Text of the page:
"Given my interpretation of Keynes (Minsky, 1975, 1986) and my views of the problems that economists need to address as the twentieth century draws to a close, the substance of the papers in Eatwell and Milgate (1983) and the neoclassical synthesis are (1) equally irrelevant to the understanding of modern capitalist economies and (2) equally foreign to essential facets of Keynes's thought. It is more important for an economic theory to be relevant for an understanding of economies than for it to be true to the thought of Keynes, Sraffa, Ricardo, or Marx. The only significance Keynes's thought has in this context is that it contains the beginning of an economic theory that is especially relevant to understanding capitalist economies. This relevance is due to the monetary nature of Keynes's theory.I gather, from second or third-hand accounts, that debates along these lines became quite acrimonious at the annual summer school in Trieste during the 1980s. I've always imagined Paul Davidson and Pierangelo Garegnani would be the most vocal advocates of the extremes in these debates. And I think of Jan Kregel, Edward Nell, and Luigi Pasinetti as being somewhere in the middle, going off in different directions. I don't know much about monetary circuit theory, but such theory may provide an approach to integrating money into Sraffianism.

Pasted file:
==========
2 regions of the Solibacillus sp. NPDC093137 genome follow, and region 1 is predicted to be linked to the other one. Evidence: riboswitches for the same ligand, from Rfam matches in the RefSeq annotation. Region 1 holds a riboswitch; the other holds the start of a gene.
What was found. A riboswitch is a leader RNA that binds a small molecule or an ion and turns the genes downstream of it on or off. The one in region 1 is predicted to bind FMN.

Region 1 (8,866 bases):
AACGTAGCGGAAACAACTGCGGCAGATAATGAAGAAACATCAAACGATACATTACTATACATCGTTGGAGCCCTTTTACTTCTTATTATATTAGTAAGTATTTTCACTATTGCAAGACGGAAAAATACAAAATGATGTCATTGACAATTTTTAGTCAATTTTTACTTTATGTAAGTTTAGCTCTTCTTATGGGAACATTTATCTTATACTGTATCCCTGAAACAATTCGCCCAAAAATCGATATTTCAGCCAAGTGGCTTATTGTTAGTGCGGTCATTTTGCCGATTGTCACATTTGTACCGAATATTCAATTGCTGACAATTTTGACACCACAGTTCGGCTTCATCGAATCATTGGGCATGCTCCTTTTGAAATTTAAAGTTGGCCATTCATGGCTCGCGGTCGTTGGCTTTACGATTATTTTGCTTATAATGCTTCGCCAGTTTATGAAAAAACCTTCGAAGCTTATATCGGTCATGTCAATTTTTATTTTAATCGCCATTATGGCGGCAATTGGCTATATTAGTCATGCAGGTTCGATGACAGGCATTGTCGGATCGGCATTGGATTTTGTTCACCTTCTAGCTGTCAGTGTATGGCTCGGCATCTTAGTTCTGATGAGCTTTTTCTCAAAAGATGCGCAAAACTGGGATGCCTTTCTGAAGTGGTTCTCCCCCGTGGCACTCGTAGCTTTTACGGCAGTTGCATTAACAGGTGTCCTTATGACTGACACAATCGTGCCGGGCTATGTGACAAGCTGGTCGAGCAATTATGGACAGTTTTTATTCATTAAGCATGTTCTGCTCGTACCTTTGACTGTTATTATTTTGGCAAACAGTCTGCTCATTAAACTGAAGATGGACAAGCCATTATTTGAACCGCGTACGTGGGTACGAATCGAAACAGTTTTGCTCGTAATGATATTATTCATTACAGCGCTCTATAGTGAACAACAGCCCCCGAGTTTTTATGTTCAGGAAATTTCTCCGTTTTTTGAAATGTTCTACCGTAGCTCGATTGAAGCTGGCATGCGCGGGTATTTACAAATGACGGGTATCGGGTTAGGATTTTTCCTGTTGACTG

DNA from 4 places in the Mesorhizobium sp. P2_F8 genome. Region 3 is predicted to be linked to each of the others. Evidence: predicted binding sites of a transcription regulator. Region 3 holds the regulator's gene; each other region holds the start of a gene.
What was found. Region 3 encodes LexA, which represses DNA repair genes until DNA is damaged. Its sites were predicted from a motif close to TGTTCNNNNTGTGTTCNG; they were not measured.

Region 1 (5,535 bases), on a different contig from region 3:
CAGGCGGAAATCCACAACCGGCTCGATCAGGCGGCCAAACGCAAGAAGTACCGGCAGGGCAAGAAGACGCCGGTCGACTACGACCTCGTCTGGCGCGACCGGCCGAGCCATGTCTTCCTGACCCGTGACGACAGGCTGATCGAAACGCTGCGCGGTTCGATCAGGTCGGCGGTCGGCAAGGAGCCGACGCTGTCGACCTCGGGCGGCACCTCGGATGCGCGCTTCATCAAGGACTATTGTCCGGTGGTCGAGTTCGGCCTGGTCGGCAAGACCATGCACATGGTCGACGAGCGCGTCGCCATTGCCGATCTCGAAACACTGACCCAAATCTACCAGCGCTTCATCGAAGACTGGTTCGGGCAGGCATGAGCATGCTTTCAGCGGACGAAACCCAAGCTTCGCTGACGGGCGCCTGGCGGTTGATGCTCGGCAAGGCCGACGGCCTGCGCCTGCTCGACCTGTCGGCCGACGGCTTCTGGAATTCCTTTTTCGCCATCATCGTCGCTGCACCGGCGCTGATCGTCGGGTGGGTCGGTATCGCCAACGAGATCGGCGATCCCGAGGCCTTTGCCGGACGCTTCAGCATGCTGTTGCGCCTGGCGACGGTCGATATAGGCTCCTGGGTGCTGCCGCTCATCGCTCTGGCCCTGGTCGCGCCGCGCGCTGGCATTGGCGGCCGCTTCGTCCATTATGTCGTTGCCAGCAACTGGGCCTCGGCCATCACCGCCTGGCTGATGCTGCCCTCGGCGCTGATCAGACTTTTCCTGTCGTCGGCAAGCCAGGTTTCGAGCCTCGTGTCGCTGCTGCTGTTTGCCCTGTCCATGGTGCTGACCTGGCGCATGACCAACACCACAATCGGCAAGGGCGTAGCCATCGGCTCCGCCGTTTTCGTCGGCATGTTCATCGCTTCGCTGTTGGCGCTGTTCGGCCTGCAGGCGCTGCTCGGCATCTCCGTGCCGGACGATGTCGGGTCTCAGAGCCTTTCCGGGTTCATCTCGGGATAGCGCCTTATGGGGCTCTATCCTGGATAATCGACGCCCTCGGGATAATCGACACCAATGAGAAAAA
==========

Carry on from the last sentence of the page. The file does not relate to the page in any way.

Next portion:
Modern capitalist economies are intensely financial. Money in these economies is endogenously determined as activity and asset holdings are financed and commitments of prior contracts are fulfilled. In truth, every economic unit can create money - this property is not restricted to banks. The main problem a 'money creator' faces is getting his money accepted...
...The title of this session, 'Sraffa and Keynes: Effective Demand in the Long Run', puzzles me. Sraffa says little or nothing about effective demand and Keynes's General Theory can be viewed as holding that the long run is not a fit subject for study. At the arid level of Sraffa, the Keynesian view that effective demand reflects financial and monetary variables has no meaning, for there is no monetary or financial system in Sraffa. At the concrete level of Keynes, the technical conditions of production, which are the essential constructs of Sraffa, are dominated by profit expectations and financing conditions." -- Hyman Minsky "Sraffa and Keynes: Effective Demand in the Long Run", in Essays of Piero Sraffa: Critical Perspectives on the Revival of Classical Theory (edited by Krishna Bharadwaj and Bertram Schefold), Unwin-Hyman (1990)
Of course, Minsky's theories and Davidson's proposals for national and international reforms are of great contemporary relevance.